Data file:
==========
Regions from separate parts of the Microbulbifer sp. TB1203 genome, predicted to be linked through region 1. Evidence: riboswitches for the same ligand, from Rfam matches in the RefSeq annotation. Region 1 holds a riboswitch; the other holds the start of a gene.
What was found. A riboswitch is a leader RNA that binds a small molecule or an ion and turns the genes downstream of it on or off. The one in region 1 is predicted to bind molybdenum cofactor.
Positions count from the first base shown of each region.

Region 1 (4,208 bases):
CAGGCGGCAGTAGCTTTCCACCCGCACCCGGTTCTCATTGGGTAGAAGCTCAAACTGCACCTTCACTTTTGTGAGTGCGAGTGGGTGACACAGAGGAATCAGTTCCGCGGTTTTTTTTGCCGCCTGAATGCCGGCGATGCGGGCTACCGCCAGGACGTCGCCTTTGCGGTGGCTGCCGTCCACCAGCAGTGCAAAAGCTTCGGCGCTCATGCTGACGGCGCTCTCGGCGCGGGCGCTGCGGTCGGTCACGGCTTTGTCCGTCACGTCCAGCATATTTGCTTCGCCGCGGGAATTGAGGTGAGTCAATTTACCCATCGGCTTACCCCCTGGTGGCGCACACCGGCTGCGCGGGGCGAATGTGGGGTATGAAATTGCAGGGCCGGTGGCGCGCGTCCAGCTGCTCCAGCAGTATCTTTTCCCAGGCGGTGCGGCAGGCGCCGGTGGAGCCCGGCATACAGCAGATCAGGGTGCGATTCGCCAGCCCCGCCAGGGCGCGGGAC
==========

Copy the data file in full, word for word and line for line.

Regions from separate parts of the Microbulbifer sp. TB1203 genome, predicted to be linked through region 1. Evidence: riboswitches for the same ligand, from Rfam matches in the RefSeq annotation. Region 1 holds a riboswitch; the other holds the start of a gene.
What was found. A riboswitch is a leader RNA that binds a small molecule or an ion and turns the genes downstream of it on or off. The one in region 1 is predicted to bind molybdenum cofactor.
Positions count from the first base shown of each region.

Region 1 (4,208 bases):
CAGGCGGCAGTAGCTTTCCACCCGCACCCGGTTCTCATTGGGTAGAAGCTCAAACTGCACCTTCACTTTTGTGAGTGCGAGTGGGTGACACAGAGGAATCAGTTCCGCGGTTTTTTTTGCCGCCTGAATGCCGGCGATGCGGGCTACCGCCAGGACGTCGCCTTTGCGGTGGCTGCCGTCCACCAGCAGTGCAAAAGCTTCGGCGCTCATGCTGACGGCGCTCTCGGCGCGGGCGCTGCGGTCGGTCACGGCTTTGTCCGTCACGTCCAGCATATTTGCTTCGCCGCGGGAATTGAGGTGAGTCAATTTACCCATCGGCTTACCCCCTGGTGGCGCACACCGGCTGCGCGGGGCGAATGTGGGGTATGAAATTGCAGGGCCGGTGGCGCGCGTCCAGCTGCTCCAGCAGTATCTTTTCCCAGGCGGTGCGGCAGGCGCCGGTGGAGCCCGGCATACAGCAGATCAGGGTGCGATTCGCCAGCCCCGCCAGGGCGCGGGAC